Tue | Jun 22, 2021

Model cop strives to make a difference

Published:Friday | April 20, 2012 | 12:00 AM
Constable Marlene Bonner (right) of the May Pen Police Station accepts her award from Bishop Gary Welsh, chief chaplain, Jamaica Constabulary Force, during the awards ceremony for the security forces at Northern Caribbean University (NCU) in Manchester on Saturday. At left is NCU President Dr Trevor Gardner. - Contributed

Glenroy Sinclair, Assignment Coordinator

SHE'S THE type of person who loves a challenge, so when she quit her civilian job two years ago at the Ministry of National Security to serve her country as a law enforcement officer, 38-year-old Marlene Bonner had one goal in mind and that was to ensure justice for all and help change the perception people had about the Jamaica Constabulary Force.

"I am determined to make a difference. It pains my heart to listen to residents on television in the nights, crying out for justice, especially those who claim that they have been abused by members of the police force," said Constable Bonner, who is preparing to surrender her life to the Lord very soon.

A single parent and the mother of a 14-year-old daughter who attends a prominent high school in the Corporate Area, Constable Bonner is aspiring to become a top-flight investigator.

Despite her minimal experience and years of service in the JCF, the constable has offered herself as a counsellor and adviser, not only to residents of the jurisdiction in which she serves, but also to the persons whom she has arrested and charged.

"I am very passionate about my work, especially when it comes to investigation," said the rookie officer, who has had 95 per cent convictions in the 54 cases she brought before the court, since June last year.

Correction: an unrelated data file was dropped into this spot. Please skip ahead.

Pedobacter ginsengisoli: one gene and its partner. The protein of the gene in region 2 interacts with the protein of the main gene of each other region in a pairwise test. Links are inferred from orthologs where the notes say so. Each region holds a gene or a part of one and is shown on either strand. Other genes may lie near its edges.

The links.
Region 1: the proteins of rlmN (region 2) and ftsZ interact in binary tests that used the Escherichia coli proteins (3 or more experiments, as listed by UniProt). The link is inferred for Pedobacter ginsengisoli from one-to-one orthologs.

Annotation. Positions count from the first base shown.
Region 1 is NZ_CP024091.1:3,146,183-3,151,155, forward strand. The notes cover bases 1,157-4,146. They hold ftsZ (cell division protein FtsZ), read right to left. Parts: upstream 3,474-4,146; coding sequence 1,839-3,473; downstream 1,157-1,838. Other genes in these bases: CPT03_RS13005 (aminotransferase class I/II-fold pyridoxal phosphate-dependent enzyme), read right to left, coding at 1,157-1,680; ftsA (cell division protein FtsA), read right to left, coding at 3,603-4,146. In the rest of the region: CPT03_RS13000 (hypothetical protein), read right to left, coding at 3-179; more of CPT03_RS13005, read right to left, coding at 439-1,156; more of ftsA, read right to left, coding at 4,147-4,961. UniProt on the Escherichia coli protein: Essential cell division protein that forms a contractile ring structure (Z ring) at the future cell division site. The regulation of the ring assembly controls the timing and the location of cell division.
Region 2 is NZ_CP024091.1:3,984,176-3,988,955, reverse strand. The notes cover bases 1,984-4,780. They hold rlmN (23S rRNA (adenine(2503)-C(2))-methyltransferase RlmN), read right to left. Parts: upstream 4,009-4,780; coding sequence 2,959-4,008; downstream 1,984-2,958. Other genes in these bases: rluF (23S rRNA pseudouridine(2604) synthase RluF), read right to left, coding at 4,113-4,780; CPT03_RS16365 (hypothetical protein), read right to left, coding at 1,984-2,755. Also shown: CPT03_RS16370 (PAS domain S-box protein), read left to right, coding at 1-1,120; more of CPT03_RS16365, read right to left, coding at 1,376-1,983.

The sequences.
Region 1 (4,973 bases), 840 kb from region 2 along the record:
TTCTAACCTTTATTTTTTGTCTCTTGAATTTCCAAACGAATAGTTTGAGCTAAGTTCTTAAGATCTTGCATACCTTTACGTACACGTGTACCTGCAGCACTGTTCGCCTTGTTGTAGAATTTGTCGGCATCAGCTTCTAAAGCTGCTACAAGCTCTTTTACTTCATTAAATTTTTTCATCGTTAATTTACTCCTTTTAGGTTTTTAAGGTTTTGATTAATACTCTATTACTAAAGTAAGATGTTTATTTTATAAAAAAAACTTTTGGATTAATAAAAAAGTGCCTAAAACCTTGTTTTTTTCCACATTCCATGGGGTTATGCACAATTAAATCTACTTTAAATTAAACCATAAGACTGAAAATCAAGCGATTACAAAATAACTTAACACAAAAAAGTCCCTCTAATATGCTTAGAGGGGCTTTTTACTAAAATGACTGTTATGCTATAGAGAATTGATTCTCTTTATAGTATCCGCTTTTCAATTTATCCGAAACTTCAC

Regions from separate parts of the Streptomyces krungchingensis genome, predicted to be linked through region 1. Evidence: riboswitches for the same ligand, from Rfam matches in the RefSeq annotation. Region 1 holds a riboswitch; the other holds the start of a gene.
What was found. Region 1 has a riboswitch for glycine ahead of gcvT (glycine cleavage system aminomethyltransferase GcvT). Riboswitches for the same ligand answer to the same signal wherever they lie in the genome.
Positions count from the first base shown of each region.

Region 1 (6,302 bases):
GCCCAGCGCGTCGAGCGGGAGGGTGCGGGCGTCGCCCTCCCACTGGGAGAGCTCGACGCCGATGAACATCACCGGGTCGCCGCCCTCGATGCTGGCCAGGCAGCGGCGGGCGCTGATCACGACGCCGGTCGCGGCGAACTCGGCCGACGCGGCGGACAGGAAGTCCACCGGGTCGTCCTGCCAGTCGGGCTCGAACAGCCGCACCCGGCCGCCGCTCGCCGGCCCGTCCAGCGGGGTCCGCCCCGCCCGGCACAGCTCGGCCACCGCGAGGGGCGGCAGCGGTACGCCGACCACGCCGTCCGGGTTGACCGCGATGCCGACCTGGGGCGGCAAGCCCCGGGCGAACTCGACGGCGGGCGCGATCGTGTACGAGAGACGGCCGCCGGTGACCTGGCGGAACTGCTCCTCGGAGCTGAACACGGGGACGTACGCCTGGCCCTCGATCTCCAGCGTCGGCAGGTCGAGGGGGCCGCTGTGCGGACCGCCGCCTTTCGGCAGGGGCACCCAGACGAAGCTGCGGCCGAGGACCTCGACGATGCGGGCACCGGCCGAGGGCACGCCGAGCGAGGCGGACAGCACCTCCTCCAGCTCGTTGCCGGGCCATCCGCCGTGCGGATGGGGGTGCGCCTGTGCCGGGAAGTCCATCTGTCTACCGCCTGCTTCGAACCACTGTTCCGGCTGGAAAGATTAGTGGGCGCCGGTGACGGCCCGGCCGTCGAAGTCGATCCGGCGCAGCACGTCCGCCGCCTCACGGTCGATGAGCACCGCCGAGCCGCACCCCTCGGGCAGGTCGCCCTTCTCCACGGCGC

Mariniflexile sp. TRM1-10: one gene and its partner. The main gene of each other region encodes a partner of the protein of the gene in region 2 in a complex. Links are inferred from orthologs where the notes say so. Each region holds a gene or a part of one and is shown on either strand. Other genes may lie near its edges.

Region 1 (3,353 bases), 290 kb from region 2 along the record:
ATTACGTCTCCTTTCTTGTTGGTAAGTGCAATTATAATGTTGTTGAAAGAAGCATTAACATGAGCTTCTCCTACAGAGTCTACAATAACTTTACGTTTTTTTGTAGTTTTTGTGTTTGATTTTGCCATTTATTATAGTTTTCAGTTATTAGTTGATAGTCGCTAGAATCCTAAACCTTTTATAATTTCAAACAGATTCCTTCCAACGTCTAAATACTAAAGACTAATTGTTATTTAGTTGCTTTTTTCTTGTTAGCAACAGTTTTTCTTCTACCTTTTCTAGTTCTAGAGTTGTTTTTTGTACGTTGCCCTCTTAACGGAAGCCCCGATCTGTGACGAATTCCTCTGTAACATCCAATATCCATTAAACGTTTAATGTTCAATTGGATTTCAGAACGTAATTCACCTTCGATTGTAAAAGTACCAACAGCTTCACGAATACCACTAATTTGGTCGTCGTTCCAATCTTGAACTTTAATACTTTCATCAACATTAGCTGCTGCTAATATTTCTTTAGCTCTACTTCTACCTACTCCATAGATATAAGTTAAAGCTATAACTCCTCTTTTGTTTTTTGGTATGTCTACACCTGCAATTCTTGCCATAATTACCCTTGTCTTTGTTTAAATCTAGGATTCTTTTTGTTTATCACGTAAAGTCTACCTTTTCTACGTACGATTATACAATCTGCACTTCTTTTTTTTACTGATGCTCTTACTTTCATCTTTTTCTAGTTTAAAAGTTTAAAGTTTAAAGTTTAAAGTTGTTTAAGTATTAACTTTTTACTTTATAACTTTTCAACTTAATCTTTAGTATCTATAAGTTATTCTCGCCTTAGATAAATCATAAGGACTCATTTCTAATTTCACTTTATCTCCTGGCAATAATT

For this performance, she was voted as the top cop of the quarter, at the patrol division of the May Pen Police Station, Clarendon.

Last week, she was among 19 individuals (17 women and two men) who were recognised by the Northern Caribbean University as 'Models of Excellence in Nation Building'.

Exceptional performance

"She has been performing exceptionally well. As a young officer, she has taken on some serious challenges. She has a systematic approach to the job," said Senior Superintendent Dayton Henry, who has likened her to retired Superintendent Artice Brown-Getton.

Brown-Getton was rated among the best female investigators and front-line crime fighters during the 1970s to 2004.

"She has the Artice Brown-Getton approach, especially when it comes to investigation. I have never seen her lose her temper. She operates like one of the male officers who is on top of his game," said Henry.